Prepared aconite (Zhi Fu Zi) Atractylodes rhizomes (Bai Zhu) Poria-cocos mushrooms (Fu Ling) Ginseng (Ren Shen)

Fu Zi Tang

Chinese: 附子汤

Pinyin: Fù Zǐ Tāng

Other names: Aconite Accessory Root Decoction

Number of ingredients: 5 herbs

Formula category: Formulas that warm and transform water and Dampness

Conditions for which it may be prescribed: MigraineCirrhosisBell's palsy and sixteen other conditions

  1. Warms the Meridians
  2. Assists the Yang
  3. Dispels Cold
  4. Transforms Dampness

Contraindications: If not properly prepared, the main ingredient of this formula (Aconite) is... If not properly prepared, the main ingredient of this formula (Aconite) is toxic. For this reason, only the prepared form should be used and then cooked appropriately. see more

Source date: 220 AD

Source book: Discussion of Cold Damage

Fu Zi Tang is a 5-ingredient Chinese Medicine formula with Prepared Aconite (Zhi Fu Zi) as a principal ingredient.

Invented in 220 AD, it belongs to the category of formulas that warm and transform water and Dampness. Its main actions are: 1) warms the Meridians and 2) assists the Yang.

In Chinese Medicine health conditions are thought to arise due to "disharmonies" in the body as a system. These disharmonies are called "patterns" and the very purpose of herbal formulas is to fight them in order to restore the body's harmony.

In this case Fu Zi Tang is used by TCM practitioners to fight patterns like Yang Deficiency with Cold-Damp. From a Western Medicine standpoint, such patterns can give rise to a range of conditions such as migraine, cluster headache or trigeminal neuralgia for instance.

On this page, after a detailed description of each of the five ingredients in Fu Zi Tang, we review the patterns and conditions that Fu Zi Tang helps treat.

The five ingredients in Fu Zi Tang

Zhi Fu Zi is a king ingredient in Fu Zi Tang. Like the name indicates, it means it has more power than other ingredients in the formula.

1. Prepared Aconite (Zhi Fu Zi)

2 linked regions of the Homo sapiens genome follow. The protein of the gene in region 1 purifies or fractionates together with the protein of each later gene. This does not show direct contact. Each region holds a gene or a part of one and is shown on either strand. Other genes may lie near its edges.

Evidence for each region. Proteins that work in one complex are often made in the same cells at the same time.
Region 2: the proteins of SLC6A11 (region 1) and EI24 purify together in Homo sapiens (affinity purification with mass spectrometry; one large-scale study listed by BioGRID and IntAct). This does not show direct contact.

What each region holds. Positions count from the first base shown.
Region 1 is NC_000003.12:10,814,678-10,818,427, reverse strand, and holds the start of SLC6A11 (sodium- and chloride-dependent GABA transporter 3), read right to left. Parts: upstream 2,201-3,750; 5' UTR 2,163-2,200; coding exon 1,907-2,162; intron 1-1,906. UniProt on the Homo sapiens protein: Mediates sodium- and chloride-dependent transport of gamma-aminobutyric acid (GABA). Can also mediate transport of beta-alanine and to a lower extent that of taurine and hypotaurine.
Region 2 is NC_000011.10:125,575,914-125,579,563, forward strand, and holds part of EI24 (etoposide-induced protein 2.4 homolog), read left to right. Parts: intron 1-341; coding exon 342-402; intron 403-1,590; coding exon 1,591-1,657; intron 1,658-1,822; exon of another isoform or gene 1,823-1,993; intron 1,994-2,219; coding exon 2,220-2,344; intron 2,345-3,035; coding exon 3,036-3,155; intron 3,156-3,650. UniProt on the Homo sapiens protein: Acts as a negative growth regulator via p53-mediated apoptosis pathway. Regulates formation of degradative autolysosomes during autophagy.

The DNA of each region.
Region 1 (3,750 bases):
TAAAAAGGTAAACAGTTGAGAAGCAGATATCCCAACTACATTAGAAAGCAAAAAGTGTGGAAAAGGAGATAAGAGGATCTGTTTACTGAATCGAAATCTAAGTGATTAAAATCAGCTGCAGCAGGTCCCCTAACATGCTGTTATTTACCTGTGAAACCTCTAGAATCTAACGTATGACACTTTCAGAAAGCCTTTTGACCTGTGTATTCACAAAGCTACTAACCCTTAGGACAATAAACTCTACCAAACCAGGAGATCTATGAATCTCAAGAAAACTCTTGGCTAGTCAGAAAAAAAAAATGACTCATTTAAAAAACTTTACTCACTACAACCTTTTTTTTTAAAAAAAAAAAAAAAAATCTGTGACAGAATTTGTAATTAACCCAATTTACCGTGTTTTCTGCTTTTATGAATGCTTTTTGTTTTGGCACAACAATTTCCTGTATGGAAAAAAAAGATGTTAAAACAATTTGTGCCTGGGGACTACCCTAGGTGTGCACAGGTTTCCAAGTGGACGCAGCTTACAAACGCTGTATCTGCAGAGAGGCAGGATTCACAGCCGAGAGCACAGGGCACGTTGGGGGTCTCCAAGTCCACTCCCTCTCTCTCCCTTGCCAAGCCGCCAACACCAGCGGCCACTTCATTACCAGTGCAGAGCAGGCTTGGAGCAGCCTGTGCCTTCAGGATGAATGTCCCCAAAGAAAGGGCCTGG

Part used: Processed daughter root

Nature: Hot

Taste(s): PungentSweet

Meridian affinity: SpleenHeartKidney

Category: Herbs that warm the Interior and/or expel Cold

Zhi Fu Zi penetrates into the Gate of Vitality to invigorate the Yang and disperses Cold from all twelve Meridians. As noted by Zhang Jie-Bin, a famous Chinese medicine doctor: "[Prepared aconite (Zhi Fu Zi)] is an essential herb for Yin-type patterns. In all cases of Cold damage that transmit or transform into [disorders of one of] the three Yin [warps] as well as in [direct] Cold strike into the Yin [warps], if the pulse is submerged, it must be used even if there is high fever."

Learn more about Prepared Aconite (Zhi Fu Zi)

Bai Zhu is a deputy ingredient in Fu Zi Tang. This means it helps the king ingredient(s) treat the main pattern or it serves to treat a coexisting pattern.

2. Atractylodes Rhizomes (Bai Zhu)

Part used: Dried rhizome

Nature: Warm

Taste(s): BitterSweet

Meridian affinity: SpleenStomach

Category: Tonic herbs for Qi Deficiency

Bai Zhu works together with Poria (Fu Ling), the other deputy herb here, to strengthen the Spleen, promote urination, and provide a route for the Dampness to exit the body.

Learn more about Atractylodes Rhizomes (Bai Zhu)

Fu Ling is a deputy ingredient in Fu Zi Tang. This means it helps the king ingredient(s) treat the main pattern or it serves to treat a coexisting pattern.

3. Poria-Cocos Mushrooms (Fu Ling)

Part used: Dried sclerotium

Nature: Neutral

Taste(s): Sweet

Meridian affinity: SpleenHeartKidneyLung

Category: Herbs that drain Dampness